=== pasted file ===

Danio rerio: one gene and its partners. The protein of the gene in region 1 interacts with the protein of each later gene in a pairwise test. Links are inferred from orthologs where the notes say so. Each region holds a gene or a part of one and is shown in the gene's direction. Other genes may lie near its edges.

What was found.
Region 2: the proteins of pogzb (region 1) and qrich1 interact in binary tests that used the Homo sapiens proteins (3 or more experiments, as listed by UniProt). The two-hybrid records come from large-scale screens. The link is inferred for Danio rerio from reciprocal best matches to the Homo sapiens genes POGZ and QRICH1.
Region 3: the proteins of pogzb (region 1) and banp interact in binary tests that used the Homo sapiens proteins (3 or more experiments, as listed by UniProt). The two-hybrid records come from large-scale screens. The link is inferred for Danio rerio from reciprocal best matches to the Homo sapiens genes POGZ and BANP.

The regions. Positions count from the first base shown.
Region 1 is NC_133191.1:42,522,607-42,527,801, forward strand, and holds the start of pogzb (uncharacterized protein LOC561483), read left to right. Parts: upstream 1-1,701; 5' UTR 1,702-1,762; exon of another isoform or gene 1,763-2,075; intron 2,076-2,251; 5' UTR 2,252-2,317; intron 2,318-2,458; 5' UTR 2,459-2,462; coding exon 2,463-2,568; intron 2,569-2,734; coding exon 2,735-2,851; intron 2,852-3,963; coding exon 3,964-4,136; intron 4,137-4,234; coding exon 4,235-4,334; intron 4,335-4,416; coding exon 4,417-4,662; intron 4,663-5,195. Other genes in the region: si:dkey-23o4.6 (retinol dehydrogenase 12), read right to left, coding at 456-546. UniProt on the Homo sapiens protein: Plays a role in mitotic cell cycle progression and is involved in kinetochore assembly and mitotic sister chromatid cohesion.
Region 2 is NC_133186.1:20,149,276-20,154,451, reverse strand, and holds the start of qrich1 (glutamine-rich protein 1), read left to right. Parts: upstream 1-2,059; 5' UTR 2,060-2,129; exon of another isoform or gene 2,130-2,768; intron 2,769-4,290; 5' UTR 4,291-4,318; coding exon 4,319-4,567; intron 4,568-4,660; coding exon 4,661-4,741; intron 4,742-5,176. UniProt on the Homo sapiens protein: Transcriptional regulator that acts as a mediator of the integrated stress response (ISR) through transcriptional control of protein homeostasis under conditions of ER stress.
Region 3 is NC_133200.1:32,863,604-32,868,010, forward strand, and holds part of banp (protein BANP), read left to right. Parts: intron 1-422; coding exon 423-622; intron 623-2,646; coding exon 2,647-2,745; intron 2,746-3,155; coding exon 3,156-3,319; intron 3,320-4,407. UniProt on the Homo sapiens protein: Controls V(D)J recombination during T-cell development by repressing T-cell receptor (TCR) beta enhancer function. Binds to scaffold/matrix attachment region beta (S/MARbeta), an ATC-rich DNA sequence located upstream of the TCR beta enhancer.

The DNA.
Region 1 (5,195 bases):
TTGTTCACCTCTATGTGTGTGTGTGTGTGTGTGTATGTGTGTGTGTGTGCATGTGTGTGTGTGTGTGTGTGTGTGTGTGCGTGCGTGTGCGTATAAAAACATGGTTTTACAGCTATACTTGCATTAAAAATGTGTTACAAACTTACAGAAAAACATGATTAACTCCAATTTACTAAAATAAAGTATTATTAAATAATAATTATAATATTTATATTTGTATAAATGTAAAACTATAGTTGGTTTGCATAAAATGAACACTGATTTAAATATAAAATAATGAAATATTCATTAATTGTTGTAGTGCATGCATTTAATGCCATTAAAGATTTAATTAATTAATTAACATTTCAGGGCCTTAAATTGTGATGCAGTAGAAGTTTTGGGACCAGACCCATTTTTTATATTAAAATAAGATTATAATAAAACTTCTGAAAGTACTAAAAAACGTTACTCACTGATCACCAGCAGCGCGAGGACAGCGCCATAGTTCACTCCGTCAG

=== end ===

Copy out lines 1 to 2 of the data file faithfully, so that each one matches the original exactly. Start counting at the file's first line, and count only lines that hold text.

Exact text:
Danio rerio: one gene and its partners. The protein of the gene in region 1 interacts with the protein of each later gene in a pairwise test. Links are inferred from orthologs where the notes say so. Each region holds a gene or a part of one and is shown in the gene's direction. Other genes may lie near its edges.

What was found.